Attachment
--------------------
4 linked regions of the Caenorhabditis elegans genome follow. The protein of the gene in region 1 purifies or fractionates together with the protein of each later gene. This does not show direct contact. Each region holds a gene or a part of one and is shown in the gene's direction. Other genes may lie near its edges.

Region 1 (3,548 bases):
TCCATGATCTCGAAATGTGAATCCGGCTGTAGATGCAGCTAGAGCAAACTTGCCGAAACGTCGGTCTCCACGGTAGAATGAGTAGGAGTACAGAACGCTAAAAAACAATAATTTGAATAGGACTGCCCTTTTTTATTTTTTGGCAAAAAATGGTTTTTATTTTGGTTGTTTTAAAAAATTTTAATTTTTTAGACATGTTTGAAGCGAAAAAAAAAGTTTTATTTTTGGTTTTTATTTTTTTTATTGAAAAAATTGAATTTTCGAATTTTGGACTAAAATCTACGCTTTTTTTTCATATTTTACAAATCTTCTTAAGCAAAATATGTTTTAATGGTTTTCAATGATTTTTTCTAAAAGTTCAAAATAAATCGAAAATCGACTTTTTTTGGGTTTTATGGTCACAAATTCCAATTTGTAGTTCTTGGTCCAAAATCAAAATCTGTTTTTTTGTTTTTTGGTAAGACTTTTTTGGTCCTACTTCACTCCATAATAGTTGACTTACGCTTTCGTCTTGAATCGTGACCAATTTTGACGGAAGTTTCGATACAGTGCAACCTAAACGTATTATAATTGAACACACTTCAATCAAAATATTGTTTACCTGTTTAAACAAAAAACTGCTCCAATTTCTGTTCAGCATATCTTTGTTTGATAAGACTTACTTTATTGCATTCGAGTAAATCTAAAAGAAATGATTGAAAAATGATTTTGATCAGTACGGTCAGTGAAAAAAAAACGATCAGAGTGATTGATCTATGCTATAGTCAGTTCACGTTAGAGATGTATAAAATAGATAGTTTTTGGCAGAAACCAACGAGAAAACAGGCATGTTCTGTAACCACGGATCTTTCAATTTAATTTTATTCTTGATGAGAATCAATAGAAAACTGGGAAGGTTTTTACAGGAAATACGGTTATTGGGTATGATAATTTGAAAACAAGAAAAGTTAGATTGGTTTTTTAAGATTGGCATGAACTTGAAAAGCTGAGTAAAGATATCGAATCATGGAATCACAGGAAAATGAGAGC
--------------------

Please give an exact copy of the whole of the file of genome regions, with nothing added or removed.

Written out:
4 linked regions of the Caenorhabditis elegans genome follow. The protein of the gene in region 1 purifies or fractionates together with the protein of each later gene. This does not show direct contact. Each region holds a gene or a part of one and is shown in the gene's direction. Other genes may lie near its edges.

Region 1 (3,548 bases):
TCCATGATCTCGAAATGTGAATCCGGCTGTAGATGCAGCTAGAGCAAACTTGCCGAAACGTCGGTCTCCACGGTAGAATGAGTAGGAGTACAGAACGCTAAAAAACAATAATTTGAATAGGACTGCCCTTTTTTATTTTTTGGCAAAAAATGGTTTTTATTTTGGTTGTTTTAAAAAATTTTAATTTTTTAGACATGTTTGAAGCGAAAAAAAAAGTTTTATTTTTGGTTTTTATTTTTTTTATTGAAAAAATTGAATTTTCGAATTTTGGACTAAAATCTACGCTTTTTTTTCATATTTTACAAATCTTCTTAAGCAAAATATGTTTTAATGGTTTTCAATGATTTTTTCTAAAAGTTCAAAATAAATCGAAAATCGACTTTTTTTGGGTTTTATGGTCACAAATTCCAATTTGTAGTTCTTGGTCCAAAATCAAAATCTGTTTTTTTGTTTTTTGGTAAGACTTTTTTGGTCCTACTTCACTCCATAATAGTTGACTTACGCTTTCGTCTTGAATCGTGACCAATTTTGACGGAAGTTTCGATACAGTGCAACCTAAACGTATTATAATTGAACACACTTCAATCAAAATATTGTTTACCTGTTTAAACAAAAAACTGCTCCAATTTCTGTTCAGCATATCTTTGTTTGATAAGACTTACTTTATTGCATTCGAGTAAATCTAAAAGAAATGATTGAAAAATGATTTTGATCAGTACGGTCAGTGAAAAAAAAACGATCAGAGTGATTGATCTATGCTATAGTCAGTTCACGTTAGAGATGTATAAAATAGATAGTTTTTGGCAGAAACCAACGAGAAAACAGGCATGTTCTGTAACCACGGATCTTTCAATTTAATTTTATTCTTGATGAGAATCAATAGAAAACTGGGAAGGTTTTTACAGGAAATACGGTTATTGGGTATGATAATTTGAAAACAAGAAAAGTTAGATTGGTTTTTTAAGATTGGCATGAACTTGAAAAGCTGAGTAAAGATATCGAATCATGGAATCACAGGAAAATGAGAGC